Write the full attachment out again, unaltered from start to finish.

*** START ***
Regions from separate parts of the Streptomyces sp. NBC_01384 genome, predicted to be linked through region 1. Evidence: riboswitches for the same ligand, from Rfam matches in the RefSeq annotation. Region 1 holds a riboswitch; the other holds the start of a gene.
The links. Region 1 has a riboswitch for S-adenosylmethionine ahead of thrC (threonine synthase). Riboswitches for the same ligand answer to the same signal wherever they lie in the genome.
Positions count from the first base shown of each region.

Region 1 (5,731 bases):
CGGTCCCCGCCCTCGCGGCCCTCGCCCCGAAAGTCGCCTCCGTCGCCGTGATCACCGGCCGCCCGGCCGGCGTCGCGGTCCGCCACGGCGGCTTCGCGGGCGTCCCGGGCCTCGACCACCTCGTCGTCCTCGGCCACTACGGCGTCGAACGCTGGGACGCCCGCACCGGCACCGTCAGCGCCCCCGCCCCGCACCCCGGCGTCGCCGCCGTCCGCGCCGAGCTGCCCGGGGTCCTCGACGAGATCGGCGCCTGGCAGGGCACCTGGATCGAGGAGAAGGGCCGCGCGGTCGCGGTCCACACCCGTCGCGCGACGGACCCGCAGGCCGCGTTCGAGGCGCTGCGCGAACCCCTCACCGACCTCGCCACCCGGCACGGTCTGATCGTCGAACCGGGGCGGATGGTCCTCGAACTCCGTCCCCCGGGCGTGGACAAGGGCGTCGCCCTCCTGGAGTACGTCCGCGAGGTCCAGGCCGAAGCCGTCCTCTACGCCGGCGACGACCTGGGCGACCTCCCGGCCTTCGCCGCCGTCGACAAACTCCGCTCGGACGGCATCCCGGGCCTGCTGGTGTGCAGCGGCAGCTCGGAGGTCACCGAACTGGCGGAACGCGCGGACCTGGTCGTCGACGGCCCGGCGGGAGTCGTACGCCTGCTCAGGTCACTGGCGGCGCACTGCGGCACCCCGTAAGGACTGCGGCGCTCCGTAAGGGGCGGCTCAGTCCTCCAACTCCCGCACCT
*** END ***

Regions from separate parts of the Streptomyces sp. NBC_01384 genome, predicted to be linked through region 1. Evidence: riboswitches for the same ligand, from Rfam matches in the RefSeq annotation. Region 1 holds a riboswitch; the other holds the start of a gene.
The links. Region 1 has a riboswitch for S-adenosylmethionine ahead of thrC (threonine synthase). Riboswitches for the same ligand answer to the same signal wherever they lie in the genome.
Positions count from the first base shown of each region.

Region 1 (5,731 bases):
CGGTCCCCGCCCTCGCGGCCCTCGCCCCGAAAGTCGCCTCCGTCGCCGTGATCACCGGCCGCCCGGCCGGCGTCGCGGTCCGCCACGGCGGCTTCGCGGGCGTCCCGGGCCTCGACCACCTCGTCGTCCTCGGCCACTACGGCGTCGAACGCTGGGACGCCCGCACCGGCACCGTCAGCGCCCCCGCCCCGCACCCCGGCGTCGCCGCCGTCCGCGCCGAGCTGCCCGGGGTCCTCGACGAGATCGGCGCCTGGCAGGGCACCTGGATCGAGGAGAAGGGCCGCGCGGTCGCGGTCCACACCCGTCGCGCGACGGACCCGCAGGCCGCGTTCGAGGCGCTGCGCGAACCCCTCACCGACCTCGCCACCCGGCACGGTCTGATCGTCGAACCGGGGCGGATGGTCCTCGAACTCCGTCCCCCGGGCGTGGACAAGGGCGTCGCCCTCCTGGAGTACGTCCGCGAGGTCCAGGCCGAAGCCGTCCTCTACGCCGGCGACGACCTGGGCGACCTCCCGGCCTTCGCCGCCGTCGACAAACTCCGCTCGGACGGCATCCCGGGCCTGCTGGTGTGCAGCGGCAGCTCGGAGGTCACCGAACTGGCGGAACGCGCGGACCTGGTCGTCGACGGCCCGGCGGGAGTCGTACGCCTGCTCAGGTCACTGGCGGCGCACTGCGGCACCCCGTAAGGACTGCGGCGCTCCGTAAGGGGCGGCTCAGTCCTCCAACTCCCGCACCT